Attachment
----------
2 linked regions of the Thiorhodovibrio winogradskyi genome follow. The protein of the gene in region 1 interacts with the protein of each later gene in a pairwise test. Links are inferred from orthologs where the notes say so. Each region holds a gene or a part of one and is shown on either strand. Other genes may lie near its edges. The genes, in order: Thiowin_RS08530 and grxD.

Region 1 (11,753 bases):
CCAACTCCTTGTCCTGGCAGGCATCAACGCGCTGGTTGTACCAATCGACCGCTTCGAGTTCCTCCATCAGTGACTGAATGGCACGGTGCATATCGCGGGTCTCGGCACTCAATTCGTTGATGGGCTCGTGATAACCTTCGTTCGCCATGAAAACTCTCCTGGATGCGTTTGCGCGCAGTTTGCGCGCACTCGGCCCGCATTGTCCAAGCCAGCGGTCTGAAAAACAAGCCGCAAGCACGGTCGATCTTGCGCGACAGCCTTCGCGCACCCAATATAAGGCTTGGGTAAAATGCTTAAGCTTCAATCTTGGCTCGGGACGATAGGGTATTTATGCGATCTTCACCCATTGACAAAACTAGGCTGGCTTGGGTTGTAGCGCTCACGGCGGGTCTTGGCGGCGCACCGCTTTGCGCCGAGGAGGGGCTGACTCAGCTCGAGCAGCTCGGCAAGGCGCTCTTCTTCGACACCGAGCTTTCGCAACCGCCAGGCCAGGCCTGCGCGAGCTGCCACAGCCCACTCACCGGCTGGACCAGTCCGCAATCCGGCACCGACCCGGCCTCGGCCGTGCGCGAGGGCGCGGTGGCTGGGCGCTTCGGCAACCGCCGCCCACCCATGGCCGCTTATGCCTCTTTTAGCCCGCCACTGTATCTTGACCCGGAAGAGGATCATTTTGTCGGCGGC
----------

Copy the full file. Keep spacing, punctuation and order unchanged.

2 linked regions of the Thiorhodovibrio winogradskyi genome follow. The protein of the gene in region 1 interacts with the protein of each later gene in a pairwise test. Links are inferred from orthologs where the notes say so. Each region holds a gene or a part of one and is shown on either strand. Other genes may lie near its edges. The genes, in order: Thiowin_RS08530 and grxD.

Region 1 (11,753 bases):
CCAACTCCTTGTCCTGGCAGGCATCAACGCGCTGGTTGTACCAATCGACCGCTTCGAGTTCCTCCATCAGTGACTGAATGGCACGGTGCATATCGCGGGTCTCGGCACTCAATTCGTTGATGGGCTCGTGATAACCTTCGTTCGCCATGAAAACTCTCCTGGATGCGTTTGCGCGCAGTTTGCGCGCACTCGGCCCGCATTGTCCAAGCCAGCGGTCTGAAAAACAAGCCGCAAGCACGGTCGATCTTGCGCGACAGCCTTCGCGCACCCAATATAAGGCTTGGGTAAAATGCTTAAGCTTCAATCTTGGCTCGGGACGATAGGGTATTTATGCGATCTTCACCCATTGACAAAACTAGGCTGGCTTGGGTTGTAGCGCTCACGGCGGGTCTTGGCGGCGCACCGCTTTGCGCCGAGGAGGGGCTGACTCAGCTCGAGCAGCTCGGCAAGGCGCTCTTCTTCGACACCGAGCTTTCGCAACCGCCAGGCCAGGCCTGCGCGAGCTGCCACAGCCCACTCACCGGCTGGACCAGTCCGCAATCCGGCACCGACCCGGCCTCGGCCGTGCGCGAGGGCGCGGTGGCTGGGCGCTTCGGCAACCGCCGCCCACCCATGGCCGCTTATGCCTCTTTTAGCCCGCCACTGTATCTTGACCCGGAAGAGGATCATTTTGTCGGCGGC